Wednesday, September 25 2019

writing

807 words

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Dear Journal,

Good morning everyone! Hope you are having a wonderful morning so far, and I hope you have a chance to go outside before it gets muggy. A few minutes ago, I was standing in the backyard, herding Zig-Zig around.

I’m working from home this morning, meaning I can add an extra half hour into the morning routine. I’m beginning this entry at 7:30, and as always I’m going to write for a half hour before jumping in the shower. I think I’m getting good at the morning journaling system. A few days ago, I passed up my previous record for days-in-a-row, and I have all the intentions to keep the party going. Although it occurred to me yesterday that there might be a problem in the statistics I’m publishing. Those only pertain to journal entries I published - I still have a few months of private entries that I’m ignoring. I’m still debating whether or not to incorporate those. While the total word count would shoot up, the average daily word count - the metric I’m most proud of - would probably tank. A lot of my entries in the first few month of this experiment were only a few hundred words. These days, I try to shoot for 700-800, and it always surprises me how I get there. Some mornings the words come easy. I’ll have a good story, or a salient observation, and before I know it I’m pushing 800 words and I’m five minutes over time, then winding things down poses a challenge. Some mornings I feel stuck staring at an empty emacs buffer, and even though I should have started writing five minutes ago, I just don’t know what to say. Tragically, I’ll sometimes write a paragraph, then grow kind of tired of it and delete it altogether.

Writing is messy, isn’t it? I wish it were as easy as it looks in the movies. Each morning would probably start with a music montage of me typing, and by the time the song was over the camera would pan out from my completed journal entry on the screen to me leaning back in my chair drinking coffee. Then I’d dramatically power off the computer and exit the camera shot. Smash cut to me sandwiched between to fellow commuters on the bus, then another smash cut to me walking to work on the square. The square isn’t that busy in the morning, so we’d have to fill it with movie extras to make it appear like a bustling metropolis that never sleeps. Our city of Madison flies in the face of that - some days I think it goes to bed early and even sleeps in on the weekends.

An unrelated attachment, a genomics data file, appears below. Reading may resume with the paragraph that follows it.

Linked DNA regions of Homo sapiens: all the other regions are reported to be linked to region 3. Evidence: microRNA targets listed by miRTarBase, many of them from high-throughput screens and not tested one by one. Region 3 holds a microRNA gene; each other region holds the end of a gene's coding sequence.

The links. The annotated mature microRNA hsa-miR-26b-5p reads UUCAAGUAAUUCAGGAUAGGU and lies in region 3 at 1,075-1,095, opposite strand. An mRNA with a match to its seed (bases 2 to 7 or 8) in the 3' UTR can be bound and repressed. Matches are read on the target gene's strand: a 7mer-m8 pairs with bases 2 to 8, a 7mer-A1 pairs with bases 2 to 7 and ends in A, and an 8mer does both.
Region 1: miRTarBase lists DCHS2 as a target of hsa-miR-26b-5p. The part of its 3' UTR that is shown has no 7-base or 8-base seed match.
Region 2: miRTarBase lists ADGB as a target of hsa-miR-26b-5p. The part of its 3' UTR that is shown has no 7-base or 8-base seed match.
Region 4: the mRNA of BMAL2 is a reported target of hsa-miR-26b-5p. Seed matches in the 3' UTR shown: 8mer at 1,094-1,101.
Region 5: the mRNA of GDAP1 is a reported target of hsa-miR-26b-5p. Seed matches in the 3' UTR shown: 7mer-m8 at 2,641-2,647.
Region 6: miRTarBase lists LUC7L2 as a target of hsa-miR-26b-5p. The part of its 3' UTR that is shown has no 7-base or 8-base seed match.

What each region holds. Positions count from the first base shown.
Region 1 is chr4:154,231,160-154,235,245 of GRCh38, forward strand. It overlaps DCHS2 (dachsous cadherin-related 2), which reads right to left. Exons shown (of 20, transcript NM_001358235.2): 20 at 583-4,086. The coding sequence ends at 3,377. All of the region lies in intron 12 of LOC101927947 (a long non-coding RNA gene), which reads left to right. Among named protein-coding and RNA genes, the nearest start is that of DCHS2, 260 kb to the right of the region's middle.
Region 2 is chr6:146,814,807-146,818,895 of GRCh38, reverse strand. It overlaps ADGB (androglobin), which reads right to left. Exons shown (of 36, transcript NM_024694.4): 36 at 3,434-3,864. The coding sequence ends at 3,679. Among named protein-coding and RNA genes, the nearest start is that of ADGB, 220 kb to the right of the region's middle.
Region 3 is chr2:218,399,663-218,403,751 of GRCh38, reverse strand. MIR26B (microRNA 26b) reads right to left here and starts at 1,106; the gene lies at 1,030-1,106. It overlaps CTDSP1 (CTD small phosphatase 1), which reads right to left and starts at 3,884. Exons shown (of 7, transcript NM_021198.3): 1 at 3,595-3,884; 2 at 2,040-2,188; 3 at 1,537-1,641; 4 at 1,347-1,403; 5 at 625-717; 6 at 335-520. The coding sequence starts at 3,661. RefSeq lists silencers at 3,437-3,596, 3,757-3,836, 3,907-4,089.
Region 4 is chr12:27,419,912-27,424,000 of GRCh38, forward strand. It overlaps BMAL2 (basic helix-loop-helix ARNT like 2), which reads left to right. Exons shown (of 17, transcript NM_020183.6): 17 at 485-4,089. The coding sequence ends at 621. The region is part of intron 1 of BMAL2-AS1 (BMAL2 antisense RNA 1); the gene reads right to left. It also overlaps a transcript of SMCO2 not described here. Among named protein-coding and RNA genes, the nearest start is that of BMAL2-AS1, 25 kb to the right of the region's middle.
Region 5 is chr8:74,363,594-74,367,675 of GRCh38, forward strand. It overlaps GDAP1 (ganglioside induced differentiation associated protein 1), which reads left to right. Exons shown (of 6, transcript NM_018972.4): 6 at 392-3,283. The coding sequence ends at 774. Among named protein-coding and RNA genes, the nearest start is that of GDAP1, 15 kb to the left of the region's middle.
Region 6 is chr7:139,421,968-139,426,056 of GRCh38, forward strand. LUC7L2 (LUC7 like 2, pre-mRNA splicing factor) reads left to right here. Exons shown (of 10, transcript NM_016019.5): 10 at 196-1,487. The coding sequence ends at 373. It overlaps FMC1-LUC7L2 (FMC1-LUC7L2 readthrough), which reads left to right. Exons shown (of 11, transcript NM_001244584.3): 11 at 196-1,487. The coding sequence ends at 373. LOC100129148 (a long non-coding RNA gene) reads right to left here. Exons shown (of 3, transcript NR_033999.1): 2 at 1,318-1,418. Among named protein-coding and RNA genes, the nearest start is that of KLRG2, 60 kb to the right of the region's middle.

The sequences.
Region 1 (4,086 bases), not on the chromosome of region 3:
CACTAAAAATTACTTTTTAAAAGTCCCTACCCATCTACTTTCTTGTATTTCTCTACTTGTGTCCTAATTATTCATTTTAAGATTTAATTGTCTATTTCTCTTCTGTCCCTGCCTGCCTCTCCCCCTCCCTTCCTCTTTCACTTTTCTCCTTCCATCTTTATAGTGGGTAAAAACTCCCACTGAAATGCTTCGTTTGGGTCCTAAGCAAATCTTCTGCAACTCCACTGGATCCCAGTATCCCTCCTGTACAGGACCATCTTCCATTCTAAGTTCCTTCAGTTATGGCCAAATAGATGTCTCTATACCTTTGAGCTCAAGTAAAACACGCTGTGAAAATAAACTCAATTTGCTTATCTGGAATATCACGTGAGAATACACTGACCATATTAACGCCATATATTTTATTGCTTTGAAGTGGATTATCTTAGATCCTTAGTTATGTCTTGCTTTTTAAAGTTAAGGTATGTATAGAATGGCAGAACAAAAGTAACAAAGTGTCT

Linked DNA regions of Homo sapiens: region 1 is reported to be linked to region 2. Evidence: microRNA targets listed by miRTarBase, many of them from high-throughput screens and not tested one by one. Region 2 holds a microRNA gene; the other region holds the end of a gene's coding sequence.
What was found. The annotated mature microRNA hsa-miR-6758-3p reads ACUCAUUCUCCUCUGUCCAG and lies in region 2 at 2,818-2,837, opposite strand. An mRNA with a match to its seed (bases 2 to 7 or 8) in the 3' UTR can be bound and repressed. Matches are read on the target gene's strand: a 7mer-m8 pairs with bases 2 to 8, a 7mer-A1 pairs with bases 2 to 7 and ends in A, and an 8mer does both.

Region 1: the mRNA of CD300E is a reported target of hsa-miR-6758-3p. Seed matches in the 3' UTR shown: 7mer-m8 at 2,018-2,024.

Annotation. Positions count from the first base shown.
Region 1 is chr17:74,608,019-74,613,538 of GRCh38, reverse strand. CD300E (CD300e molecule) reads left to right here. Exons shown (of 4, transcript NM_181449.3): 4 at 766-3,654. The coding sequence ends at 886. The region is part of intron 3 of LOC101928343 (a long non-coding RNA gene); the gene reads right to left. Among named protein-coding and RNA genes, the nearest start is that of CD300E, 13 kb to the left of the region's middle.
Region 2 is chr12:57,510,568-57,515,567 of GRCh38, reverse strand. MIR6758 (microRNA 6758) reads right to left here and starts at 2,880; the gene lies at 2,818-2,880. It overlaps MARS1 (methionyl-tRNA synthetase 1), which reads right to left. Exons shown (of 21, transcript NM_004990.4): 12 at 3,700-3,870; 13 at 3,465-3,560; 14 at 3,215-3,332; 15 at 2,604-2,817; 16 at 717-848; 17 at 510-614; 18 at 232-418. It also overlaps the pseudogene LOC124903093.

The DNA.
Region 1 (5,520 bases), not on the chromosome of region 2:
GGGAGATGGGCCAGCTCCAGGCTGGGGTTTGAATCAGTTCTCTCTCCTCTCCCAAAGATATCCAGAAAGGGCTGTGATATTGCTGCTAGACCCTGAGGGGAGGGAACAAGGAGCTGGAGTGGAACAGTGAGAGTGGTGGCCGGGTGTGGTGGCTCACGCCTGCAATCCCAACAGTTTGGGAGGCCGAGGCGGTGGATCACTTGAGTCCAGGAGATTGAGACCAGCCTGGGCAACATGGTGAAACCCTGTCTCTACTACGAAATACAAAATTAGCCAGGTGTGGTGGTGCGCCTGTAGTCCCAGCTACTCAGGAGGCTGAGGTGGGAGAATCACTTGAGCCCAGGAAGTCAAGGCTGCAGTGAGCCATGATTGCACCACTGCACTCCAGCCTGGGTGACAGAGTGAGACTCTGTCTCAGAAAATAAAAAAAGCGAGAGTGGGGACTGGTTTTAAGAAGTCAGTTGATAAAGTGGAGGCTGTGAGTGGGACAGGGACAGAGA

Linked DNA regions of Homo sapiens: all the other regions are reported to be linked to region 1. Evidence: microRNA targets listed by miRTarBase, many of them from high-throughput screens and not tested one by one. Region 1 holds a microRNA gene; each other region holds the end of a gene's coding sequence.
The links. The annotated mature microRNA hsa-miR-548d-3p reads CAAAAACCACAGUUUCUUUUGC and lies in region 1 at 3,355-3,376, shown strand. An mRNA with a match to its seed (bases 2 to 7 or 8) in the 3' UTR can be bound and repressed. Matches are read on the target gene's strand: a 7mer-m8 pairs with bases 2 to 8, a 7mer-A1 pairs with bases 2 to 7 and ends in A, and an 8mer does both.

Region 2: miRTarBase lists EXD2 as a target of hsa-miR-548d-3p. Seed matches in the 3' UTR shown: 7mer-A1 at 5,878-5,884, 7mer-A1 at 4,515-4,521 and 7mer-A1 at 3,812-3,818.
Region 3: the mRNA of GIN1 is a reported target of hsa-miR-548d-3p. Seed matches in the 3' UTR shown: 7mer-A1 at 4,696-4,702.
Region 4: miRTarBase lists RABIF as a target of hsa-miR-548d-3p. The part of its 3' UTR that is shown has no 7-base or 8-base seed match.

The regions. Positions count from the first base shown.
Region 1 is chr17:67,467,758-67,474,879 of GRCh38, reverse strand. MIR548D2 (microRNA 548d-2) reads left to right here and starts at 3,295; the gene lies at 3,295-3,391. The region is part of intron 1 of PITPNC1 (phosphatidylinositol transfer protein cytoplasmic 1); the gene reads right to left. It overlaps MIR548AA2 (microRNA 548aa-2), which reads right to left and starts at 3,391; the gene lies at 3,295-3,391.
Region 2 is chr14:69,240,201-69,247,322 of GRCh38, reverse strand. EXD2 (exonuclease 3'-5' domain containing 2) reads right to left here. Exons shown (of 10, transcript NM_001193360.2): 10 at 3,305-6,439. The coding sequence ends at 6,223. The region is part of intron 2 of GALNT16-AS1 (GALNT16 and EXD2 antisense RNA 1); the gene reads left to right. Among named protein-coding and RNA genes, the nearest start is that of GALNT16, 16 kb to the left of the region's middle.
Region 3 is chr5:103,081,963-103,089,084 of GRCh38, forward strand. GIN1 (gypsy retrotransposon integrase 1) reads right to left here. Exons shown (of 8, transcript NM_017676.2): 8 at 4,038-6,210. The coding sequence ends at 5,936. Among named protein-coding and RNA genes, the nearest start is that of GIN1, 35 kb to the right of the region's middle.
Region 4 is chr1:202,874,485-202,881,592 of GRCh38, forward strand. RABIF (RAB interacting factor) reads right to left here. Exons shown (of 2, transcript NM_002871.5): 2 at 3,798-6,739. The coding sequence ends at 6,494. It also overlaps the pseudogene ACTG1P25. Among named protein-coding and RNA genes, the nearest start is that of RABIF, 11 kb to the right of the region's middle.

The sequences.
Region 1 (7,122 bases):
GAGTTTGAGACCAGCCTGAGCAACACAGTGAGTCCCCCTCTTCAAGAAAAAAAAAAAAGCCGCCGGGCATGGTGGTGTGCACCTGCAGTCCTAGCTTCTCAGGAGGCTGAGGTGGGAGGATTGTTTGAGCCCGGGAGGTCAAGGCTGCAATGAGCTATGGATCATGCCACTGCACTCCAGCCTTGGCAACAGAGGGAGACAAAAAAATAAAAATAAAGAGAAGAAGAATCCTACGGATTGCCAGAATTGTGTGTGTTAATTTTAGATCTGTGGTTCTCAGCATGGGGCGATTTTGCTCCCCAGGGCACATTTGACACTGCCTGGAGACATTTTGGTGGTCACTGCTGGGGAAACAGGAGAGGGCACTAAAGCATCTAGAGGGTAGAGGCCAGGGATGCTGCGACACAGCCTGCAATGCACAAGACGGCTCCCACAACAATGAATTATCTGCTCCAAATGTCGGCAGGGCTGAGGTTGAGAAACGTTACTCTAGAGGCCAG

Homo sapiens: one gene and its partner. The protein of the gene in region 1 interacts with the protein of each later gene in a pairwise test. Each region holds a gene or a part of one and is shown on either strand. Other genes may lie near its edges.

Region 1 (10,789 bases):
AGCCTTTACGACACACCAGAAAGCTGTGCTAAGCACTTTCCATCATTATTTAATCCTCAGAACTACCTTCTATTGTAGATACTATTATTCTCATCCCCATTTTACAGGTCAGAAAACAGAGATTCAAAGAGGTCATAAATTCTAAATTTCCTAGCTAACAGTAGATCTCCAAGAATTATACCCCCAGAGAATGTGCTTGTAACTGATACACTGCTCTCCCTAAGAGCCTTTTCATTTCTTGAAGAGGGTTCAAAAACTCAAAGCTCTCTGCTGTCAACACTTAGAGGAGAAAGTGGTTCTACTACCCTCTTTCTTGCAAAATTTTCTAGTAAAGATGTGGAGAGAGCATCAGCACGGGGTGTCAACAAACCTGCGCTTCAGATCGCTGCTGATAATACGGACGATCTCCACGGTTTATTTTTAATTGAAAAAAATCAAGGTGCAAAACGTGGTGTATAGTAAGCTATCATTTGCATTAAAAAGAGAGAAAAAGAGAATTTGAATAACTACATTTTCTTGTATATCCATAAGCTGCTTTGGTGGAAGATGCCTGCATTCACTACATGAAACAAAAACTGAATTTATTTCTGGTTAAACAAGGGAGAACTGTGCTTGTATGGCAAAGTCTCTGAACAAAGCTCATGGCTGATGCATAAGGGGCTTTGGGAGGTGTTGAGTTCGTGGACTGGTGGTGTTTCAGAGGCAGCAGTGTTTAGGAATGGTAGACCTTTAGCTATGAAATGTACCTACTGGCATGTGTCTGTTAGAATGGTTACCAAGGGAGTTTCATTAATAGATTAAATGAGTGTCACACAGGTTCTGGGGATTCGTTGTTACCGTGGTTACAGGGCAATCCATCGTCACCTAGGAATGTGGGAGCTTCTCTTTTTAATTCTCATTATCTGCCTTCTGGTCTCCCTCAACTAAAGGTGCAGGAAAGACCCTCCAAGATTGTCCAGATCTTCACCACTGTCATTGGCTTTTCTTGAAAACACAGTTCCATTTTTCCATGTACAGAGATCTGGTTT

I don’t remember where I was going with that. Ah now I do - writing is messy. It feels like wrestling, arguing, and maybe even a little like fighting a bully. It feels like wringing out a sponge of words through a filter of what I’m allowed to say, what would be interesting to say, and what I actually want to say.

It gets exciting when you write yourself into a corner, and you have no choice but to write your way out. For example, even though I came prepared with a small list of topics like “groceries”, “cleaning”, and “pop music”, at this point I pretty much have to throw the list out and commit to writing an entire entry about writing. And that’s great, because honestly I think I write about the mundane day-to-day things just to keep the engine warm. Writing is probably the most fulfilling when you accidentally find yourself processing something completely new - when you have a brand new thought as you’re typing it out. You obviously can’t count on that happening. And I just deleted the list, I think it’s safe to say we’re in the end game now, and we just need to wrap this baby up.

This felt good, and this morning I learned that I don’t take enough time to feel grateful for the writing process. I fall into the habit of understating its importance in my life. I don’t need to make excuses for writing. Journaling isn’t just a cute way to get primed for the day or a means of keeping your friends and family up to date. I admit that I do it because I enjoy writing, and I want to get better at it. And I want to get to the point where I write about something completely new every day - not just new to you, but to me as well.

Thanks for reading, and I hope you have a wonderful day today.